What is depressing is that the Remain camp appears completely hopeless in addressing the Leave campaign’s claims and pointing out how illogical many of them are. They might start with the saving of the mythical £350 million a week contribution to the EU. In fact the true net figure after rebate and EU expenditure on the UK is around £155 million. Even this may appear a very high figure in isolation, but it is worth remembering that it would only take a drop of 0.4% in GDP to wipe the whole saving out. Gove noted again at the weekend that the intention was to reduce the immigrant number to ‘tens of thousands’ each year. There is no chance of this ambition being reached unless the country slides into a deep recession. We already have many more than tens of thousands of overseas students arriving in this country each year, paying commercial rates for their education and on whom the higher education sector is entirely reliant. They would also be deprived of the very considerable amount of grant that the EU provides to them. The National Health Service is entirely reliant on immigrant labour to keep some sort of service operative. It is now regular practice for Health Trusts to send teams out to the Philippines and other Asian countries to recruit nurses and other medical staff to meet the shortfall we have in this country. The Leave camp recommends an Australian type of approach (forgetting that it is to encourage rather than discourage immigration) while we already have a capped scheme encouraging graduate level jobs supporting a salary in excess of £21,000. If you take just these areas, the UK has a current need of over 100,000 immigrants a year just to maintain vital areas of this country’s economy.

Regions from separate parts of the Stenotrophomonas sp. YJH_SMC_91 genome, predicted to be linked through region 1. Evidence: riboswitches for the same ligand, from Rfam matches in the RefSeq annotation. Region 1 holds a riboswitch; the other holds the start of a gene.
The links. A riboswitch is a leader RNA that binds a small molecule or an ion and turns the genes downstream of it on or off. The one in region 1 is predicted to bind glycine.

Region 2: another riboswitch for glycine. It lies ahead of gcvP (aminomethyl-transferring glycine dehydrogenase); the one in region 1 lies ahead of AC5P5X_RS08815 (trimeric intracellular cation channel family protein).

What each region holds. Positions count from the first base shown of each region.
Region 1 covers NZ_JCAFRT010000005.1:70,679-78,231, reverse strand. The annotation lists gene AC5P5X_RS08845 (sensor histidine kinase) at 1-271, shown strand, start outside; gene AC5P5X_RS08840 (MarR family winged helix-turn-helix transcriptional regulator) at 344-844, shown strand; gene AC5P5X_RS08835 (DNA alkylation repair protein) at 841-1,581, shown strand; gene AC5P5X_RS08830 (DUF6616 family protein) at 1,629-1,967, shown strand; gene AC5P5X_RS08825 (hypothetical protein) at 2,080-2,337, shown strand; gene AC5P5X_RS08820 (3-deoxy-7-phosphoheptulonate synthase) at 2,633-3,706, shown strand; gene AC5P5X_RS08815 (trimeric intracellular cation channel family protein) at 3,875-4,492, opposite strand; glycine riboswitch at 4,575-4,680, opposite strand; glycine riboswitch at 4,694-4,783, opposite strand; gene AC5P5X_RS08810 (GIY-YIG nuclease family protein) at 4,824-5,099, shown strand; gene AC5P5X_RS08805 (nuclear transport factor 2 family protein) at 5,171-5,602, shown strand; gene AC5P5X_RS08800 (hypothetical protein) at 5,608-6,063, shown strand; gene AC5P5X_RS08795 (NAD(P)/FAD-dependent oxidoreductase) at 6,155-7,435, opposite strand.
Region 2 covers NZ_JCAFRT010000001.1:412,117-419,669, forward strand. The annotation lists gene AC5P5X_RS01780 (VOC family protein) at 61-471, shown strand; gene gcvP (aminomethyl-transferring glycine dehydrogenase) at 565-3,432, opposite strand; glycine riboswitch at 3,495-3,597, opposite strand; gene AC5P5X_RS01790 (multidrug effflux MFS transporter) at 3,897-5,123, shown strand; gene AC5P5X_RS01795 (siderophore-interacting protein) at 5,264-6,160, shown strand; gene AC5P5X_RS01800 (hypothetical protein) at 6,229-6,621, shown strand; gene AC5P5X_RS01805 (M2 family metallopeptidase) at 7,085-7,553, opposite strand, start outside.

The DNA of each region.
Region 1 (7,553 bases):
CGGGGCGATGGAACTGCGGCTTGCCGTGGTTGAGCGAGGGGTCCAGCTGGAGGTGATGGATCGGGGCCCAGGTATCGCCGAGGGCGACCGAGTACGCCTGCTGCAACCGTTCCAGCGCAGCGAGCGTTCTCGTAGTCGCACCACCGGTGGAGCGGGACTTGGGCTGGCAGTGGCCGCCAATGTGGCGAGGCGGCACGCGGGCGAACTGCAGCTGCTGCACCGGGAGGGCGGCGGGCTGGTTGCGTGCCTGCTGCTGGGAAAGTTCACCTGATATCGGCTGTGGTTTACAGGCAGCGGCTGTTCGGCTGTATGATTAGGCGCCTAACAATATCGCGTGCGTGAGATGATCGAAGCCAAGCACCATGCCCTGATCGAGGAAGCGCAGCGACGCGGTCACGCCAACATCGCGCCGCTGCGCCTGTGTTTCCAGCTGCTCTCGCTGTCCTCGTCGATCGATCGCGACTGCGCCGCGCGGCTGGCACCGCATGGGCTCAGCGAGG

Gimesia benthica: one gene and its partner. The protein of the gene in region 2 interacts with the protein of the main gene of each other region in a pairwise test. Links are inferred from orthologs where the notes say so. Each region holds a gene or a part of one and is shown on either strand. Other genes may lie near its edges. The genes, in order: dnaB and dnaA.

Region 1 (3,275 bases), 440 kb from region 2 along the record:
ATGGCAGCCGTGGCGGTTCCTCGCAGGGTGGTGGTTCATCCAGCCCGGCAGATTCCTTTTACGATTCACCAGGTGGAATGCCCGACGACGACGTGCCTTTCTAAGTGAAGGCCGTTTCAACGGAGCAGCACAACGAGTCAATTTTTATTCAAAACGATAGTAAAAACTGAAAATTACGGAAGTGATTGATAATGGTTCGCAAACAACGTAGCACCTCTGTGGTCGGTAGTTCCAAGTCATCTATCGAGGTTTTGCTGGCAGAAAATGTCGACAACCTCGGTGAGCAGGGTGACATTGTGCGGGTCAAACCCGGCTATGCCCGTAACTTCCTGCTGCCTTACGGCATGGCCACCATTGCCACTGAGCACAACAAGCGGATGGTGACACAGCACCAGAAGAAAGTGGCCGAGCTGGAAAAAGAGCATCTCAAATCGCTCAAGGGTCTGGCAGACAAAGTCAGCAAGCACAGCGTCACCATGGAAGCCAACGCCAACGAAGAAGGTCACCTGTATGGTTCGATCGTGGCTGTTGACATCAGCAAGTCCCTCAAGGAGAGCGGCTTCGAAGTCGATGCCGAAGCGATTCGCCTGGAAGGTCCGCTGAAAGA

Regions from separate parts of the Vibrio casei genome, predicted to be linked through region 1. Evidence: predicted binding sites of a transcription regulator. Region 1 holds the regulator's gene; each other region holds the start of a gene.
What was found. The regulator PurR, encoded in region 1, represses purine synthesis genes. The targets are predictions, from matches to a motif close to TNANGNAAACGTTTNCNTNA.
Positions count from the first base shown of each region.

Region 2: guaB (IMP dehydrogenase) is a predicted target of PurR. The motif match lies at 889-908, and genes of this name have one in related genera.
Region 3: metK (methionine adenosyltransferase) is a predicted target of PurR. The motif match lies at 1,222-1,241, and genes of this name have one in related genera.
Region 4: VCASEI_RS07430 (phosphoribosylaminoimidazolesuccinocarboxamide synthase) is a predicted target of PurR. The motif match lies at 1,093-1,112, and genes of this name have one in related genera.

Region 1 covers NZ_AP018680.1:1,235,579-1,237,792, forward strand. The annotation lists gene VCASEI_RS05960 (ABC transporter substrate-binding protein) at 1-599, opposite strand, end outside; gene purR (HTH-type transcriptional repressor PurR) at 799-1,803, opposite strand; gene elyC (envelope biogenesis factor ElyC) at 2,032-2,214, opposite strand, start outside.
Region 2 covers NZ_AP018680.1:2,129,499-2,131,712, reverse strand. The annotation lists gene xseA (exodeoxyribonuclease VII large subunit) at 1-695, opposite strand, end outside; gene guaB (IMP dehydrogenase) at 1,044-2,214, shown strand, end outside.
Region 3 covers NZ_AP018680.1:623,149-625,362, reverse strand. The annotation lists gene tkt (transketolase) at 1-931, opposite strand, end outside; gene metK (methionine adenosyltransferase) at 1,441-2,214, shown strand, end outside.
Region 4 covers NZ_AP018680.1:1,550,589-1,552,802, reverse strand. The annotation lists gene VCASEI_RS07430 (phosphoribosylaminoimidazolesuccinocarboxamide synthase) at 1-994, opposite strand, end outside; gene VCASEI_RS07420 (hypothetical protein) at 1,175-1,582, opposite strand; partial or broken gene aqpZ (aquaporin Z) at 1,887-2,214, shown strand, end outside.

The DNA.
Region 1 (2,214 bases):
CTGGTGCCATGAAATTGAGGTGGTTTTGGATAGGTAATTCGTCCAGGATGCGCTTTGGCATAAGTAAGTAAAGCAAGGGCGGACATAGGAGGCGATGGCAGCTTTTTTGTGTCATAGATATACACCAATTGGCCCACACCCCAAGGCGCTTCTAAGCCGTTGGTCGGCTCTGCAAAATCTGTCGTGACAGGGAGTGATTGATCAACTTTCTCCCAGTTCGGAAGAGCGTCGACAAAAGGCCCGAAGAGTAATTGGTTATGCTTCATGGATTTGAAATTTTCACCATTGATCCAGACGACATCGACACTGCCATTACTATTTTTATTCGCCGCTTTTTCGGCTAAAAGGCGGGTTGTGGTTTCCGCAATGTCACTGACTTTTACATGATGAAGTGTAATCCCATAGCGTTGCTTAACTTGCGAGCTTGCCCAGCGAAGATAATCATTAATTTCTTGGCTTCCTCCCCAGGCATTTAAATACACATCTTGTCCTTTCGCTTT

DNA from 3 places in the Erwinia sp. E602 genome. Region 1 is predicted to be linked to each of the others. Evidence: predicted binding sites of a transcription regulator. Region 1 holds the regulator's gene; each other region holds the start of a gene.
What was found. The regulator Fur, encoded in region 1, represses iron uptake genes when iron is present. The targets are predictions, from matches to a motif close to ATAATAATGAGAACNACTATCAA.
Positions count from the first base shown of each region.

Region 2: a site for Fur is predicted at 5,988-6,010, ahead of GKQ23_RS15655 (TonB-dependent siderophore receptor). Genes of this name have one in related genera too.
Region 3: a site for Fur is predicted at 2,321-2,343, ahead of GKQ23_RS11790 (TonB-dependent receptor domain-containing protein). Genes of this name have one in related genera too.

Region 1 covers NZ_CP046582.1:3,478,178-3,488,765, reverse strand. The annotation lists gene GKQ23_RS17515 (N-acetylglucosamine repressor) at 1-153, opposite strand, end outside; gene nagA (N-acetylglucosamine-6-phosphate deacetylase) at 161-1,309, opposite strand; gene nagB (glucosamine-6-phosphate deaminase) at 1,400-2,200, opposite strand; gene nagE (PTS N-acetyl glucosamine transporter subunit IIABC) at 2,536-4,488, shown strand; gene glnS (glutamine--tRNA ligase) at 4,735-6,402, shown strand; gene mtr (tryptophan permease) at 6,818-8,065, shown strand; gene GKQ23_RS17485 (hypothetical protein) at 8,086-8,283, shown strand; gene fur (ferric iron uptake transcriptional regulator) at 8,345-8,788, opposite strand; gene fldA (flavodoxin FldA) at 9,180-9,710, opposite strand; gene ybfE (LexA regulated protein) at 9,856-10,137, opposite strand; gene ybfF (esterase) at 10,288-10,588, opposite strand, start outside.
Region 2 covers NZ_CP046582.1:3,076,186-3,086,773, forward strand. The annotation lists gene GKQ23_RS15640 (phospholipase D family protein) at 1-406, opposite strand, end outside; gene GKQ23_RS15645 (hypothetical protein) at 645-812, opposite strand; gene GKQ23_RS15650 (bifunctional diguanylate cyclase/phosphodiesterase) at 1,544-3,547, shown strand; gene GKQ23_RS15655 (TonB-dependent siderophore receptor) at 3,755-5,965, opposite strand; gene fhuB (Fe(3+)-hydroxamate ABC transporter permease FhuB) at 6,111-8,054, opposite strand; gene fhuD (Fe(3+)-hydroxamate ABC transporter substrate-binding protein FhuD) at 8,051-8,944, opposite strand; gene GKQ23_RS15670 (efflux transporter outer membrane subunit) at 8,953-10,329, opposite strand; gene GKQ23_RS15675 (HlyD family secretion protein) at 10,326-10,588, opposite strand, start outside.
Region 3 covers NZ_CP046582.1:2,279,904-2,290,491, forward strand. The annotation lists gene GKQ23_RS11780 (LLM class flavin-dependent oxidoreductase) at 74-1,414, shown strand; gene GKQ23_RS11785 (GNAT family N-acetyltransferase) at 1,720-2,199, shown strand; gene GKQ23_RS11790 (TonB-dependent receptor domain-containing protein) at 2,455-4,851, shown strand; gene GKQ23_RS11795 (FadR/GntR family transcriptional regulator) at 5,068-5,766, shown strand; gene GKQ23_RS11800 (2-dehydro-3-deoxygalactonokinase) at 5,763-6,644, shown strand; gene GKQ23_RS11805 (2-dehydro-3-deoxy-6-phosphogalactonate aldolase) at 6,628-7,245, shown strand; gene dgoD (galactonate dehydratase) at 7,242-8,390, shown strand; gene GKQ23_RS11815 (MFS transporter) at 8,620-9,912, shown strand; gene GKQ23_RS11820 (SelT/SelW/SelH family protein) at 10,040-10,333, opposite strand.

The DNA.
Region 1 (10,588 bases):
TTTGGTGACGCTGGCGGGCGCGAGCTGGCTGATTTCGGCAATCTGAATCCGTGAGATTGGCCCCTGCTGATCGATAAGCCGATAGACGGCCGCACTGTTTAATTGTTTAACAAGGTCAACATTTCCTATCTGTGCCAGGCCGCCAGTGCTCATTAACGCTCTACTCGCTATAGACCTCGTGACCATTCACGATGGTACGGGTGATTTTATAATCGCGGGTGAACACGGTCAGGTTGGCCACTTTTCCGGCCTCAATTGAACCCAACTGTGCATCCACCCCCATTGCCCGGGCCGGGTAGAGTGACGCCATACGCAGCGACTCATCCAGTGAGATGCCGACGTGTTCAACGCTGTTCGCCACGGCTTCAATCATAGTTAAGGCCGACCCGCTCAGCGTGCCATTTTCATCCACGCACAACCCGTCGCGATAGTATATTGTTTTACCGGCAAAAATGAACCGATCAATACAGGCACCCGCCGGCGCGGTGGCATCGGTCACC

The UK has seen unemployment drop by 20,000 over the past three months and is down to 5% with record numbers of jobs to be filled. Where are all these Brits whose job ambitions have been usurped by a flow of Rumanians and Bulgarians? It is difficult to escape the feeling that they are perhaps a little workshy – or perhaps wanted time off to watch the football in France. They might like to queue up at the non-EU passport control desk on the way back to get a taste of the sort of delays that will become commonplace for UK citizens in some EU countries if we vote to leave.
The Leave supporters make much of the fact that as the UK is the 5th largest economy in the world, and are more than capable of standing on our own two feet. This conveniently forgets how we got to this enviable situation. When the UK joined the EEC, the forerunner of the EU, its economy was in shreds and the consequent growth has largely been driven by inward investment particularly from the US, Far East and the ASEAN countries. Any poll of inward investors will show that membership of the EU was a key factor in focusing their European investment in the UK. The Leave campaign makes much of the prospect of Germany being more than happy to encourage free trade links with the UK given the sales of BMW and Mercedes cars to this country. They completely ignore the fact that the UK is also extremely successful at exporting cars. They may go by odd names such as Nissan and Honda, or even Jaguar, but they have been hugely successful. There will be plenty of EU countries lining up to provide the next production line when new models are being introduced in the future and they have no interest in the UK getting a soft trade deal.
Being a member of the EU has allowed the UK to enjoy faster GDP growth per capita than the US, Germany and France over the past twenty five years. This is neither the time for a protest vote nor, having only just emerged from recession, the time to take on a huge economic and social experiment.
All views expressed here are the author’s own and are based on information and data available at the time of writing.